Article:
The ISP Q&A Series is a look at the opportunities Australian ISPs have for resellers. It also profiles their views on some of the more contentious issues affecting the industry. In the fourth part of this ARN series, a Telstra spokesperson provided answers on how the telco giant views the market, ISP-level Internet filtering and the NBN.
You can also view the responses from:
1. What is your company's background? Telstra is Australia’s largest fully integrated telecommunications provider. Telstra connects millions of Australians to each other every day, through superior technology and superior service. Telstra is the proud owner of Australia’s fastest and largest national wireless broadband network, covering 99 per cent of the Australian population – the Next G network. Our Next G network is a further demonstration of Telstra’s transformation in enabling the delivery of world-leading and world-class products and services to our customers. Telstra’s vision is to do for customers what no one else has done: Create a world of one click, one touch, one button, any screen, real-time solutions that are simple, easy and valued by individuals, enterprise and government and business customers. Telstra offers a full range of services and competes in telecommunications markets throughout Australia, providing more than 9.1 million Australian fixed line and 9.7 million mobile services, including 5.2 million 3G services.
2. Please explain the opportunities you have for resellers. Telstra Wholesale sells access to Telstra’s networks into the wholesale market across a product portfolio spanning data, mobiles, fixed voice, facilities access and international services. We sell about 80 products and a complete list is available at our website. We sell a range of data product including ADSL and ADSL2+ covering 84 per cent of the Australian population, which is greater than any other wholesale provider in the market. And MEF (Metro Ethernet Forum) accredited Carrier Grade and Business Grade Ethernet. Having access to a wide range of products allows ISPs to provide a full range of products to their end users – but still focus on their core competencies. At Telstra Wholesale we focus on the things we do better than other providers in the Australian telecommunications market: Our service capability; the expertise of our people; the reliability and coverage of our network.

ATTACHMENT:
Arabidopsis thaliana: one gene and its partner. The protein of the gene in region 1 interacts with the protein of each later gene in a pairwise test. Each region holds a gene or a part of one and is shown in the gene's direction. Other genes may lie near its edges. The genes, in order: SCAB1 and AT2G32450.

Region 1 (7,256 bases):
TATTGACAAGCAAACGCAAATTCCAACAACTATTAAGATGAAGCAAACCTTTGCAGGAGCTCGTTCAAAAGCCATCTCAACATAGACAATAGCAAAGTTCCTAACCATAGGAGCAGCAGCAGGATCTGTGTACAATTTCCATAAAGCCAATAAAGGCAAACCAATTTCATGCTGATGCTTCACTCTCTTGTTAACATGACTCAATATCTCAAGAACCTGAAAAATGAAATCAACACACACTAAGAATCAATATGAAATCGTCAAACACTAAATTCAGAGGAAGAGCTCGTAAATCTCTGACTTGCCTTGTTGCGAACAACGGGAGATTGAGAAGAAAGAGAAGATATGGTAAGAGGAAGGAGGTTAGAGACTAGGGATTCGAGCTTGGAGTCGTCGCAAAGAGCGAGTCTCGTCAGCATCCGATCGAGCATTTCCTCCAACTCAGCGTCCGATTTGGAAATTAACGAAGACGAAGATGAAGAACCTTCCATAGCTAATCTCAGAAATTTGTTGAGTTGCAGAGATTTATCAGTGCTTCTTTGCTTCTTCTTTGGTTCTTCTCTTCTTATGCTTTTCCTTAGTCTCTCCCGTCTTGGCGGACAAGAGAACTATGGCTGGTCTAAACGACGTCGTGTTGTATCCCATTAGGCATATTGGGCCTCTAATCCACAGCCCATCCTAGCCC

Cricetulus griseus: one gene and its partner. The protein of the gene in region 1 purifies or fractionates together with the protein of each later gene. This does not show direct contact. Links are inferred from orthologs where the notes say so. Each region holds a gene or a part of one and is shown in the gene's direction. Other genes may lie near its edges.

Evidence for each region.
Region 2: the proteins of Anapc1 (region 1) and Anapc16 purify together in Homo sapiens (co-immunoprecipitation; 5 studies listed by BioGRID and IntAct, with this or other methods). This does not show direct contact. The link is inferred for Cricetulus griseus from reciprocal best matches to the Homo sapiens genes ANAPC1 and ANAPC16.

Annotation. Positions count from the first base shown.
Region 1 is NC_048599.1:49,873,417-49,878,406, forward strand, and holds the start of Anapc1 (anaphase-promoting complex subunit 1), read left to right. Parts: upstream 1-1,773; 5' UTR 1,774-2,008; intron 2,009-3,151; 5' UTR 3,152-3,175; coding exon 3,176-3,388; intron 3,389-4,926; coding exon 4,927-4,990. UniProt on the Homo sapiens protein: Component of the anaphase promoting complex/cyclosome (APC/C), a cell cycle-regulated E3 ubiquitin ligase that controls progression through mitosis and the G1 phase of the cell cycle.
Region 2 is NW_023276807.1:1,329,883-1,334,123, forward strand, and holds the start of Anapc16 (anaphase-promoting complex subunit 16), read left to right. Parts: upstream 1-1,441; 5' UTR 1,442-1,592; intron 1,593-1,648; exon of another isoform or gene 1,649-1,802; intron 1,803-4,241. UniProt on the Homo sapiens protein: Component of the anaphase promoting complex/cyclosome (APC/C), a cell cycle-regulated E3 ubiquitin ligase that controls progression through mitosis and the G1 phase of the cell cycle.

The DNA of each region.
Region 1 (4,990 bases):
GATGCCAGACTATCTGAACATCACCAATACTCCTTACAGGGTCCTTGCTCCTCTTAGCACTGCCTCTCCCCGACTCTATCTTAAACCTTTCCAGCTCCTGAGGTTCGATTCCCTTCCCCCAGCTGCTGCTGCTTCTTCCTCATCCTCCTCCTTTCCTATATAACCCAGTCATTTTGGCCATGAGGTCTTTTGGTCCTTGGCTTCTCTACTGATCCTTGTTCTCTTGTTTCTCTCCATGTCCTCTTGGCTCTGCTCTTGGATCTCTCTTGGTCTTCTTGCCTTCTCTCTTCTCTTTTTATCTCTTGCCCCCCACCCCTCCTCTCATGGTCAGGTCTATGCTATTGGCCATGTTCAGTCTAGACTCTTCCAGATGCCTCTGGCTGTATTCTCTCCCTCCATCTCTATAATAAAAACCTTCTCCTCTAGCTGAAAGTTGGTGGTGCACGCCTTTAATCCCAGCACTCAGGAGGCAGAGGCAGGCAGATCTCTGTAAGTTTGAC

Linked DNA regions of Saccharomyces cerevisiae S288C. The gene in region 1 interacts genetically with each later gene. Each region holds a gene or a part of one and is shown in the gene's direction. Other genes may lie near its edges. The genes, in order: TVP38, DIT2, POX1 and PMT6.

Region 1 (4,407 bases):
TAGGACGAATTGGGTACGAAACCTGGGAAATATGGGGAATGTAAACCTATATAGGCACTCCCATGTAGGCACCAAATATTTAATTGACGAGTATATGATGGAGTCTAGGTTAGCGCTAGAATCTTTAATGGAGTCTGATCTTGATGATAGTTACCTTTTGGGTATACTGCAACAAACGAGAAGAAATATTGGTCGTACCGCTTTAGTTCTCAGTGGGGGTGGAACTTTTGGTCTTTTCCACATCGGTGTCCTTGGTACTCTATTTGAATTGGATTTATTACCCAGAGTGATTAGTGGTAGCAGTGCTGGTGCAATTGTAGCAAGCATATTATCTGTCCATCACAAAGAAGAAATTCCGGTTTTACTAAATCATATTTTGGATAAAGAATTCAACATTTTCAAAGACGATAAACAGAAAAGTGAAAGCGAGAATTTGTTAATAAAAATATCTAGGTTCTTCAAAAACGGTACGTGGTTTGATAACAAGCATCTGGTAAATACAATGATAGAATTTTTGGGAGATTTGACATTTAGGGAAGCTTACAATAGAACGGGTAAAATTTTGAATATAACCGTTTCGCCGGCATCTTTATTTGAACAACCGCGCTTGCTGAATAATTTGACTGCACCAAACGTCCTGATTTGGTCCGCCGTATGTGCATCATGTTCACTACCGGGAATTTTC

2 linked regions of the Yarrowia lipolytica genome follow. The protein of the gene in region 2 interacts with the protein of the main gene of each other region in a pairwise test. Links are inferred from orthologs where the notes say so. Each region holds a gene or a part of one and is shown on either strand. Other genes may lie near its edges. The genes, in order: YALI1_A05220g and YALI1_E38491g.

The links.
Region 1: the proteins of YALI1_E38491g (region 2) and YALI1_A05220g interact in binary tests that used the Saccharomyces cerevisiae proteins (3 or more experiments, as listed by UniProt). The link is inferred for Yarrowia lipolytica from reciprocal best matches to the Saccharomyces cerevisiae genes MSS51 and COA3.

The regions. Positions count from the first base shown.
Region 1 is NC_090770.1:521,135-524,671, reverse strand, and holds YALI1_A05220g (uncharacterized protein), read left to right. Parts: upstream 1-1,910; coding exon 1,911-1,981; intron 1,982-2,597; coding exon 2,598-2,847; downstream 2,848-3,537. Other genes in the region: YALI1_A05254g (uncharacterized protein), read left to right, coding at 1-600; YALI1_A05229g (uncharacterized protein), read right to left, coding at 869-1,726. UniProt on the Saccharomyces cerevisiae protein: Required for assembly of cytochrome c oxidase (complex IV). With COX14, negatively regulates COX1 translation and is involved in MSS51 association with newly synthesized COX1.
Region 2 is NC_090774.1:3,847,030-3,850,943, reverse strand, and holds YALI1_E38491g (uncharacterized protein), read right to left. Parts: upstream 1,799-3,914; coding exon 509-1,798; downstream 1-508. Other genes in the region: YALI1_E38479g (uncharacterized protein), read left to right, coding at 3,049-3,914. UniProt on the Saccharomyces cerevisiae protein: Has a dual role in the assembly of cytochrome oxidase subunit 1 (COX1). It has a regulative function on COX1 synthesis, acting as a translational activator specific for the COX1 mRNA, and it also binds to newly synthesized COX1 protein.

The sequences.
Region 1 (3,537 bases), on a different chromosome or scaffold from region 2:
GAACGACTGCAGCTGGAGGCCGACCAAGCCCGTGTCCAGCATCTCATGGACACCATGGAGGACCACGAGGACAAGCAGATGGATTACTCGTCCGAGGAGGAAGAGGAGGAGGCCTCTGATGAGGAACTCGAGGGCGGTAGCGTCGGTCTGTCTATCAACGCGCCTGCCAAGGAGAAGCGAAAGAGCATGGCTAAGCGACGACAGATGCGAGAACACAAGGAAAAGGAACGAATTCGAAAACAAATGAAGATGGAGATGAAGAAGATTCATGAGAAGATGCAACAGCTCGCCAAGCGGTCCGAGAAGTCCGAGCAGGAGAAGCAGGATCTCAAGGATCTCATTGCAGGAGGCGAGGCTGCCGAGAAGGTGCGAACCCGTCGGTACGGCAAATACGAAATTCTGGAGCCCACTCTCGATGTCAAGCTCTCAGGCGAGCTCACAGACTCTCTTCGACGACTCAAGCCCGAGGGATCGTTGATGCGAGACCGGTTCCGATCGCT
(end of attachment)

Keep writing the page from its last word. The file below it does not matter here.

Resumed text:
3. What additional opportunities do you see for resellers who want to use your products? We have sophisticated online systems that enable our customers to manage their requirements – for example we process approximately 9.4 million service qualifications online every year and our 24-hour self-service capability allows some 3 million orders to be submitted online annually. Telstra Wholesale is a low cost channel, with service automation rates of 80 per cent, this helps TW customers to operate efficiently. We enable customers in Australia and elsewhere to deliver their own products and services off the Telstra network. We understand that a customer's reputation is its most valuable asset and we are constantly working to maintain and improve our high standards of supply and service.
4. What are some of the challenges they should be aware of? ISPs need to manage their cash flow in the current environment. Through our online systems we provide opportunities for customers to better manage variable costs. LinxOnline BillView is Telstra Wholesale’s user-friendly, secure, web-based application to view, print and manage bills online.
5. What is your prediction for the ISP market in the next 12 months – do you forecast any big changes? We expect to see continued growth in the fixed and wireless broadband market and expansion into the social media, online content and entertainment space.
6. What is your stance on ISP content filtering? Telstra is evaluating technologies to block a defined limited list of URL’s on our network. We are sharing the results of that work with the Government to assist it in its policy deliberations. Telstra views the blocking of a defined and finite list of sites on the ACMA blacklist as one of several steps that can be taken to make the online experience safer for the Australian community. It is not a silver bullet and would need to be complemented by other measuring including user education, parental supervision of children using the internet and appropriate resourcing of law enforcement agencies.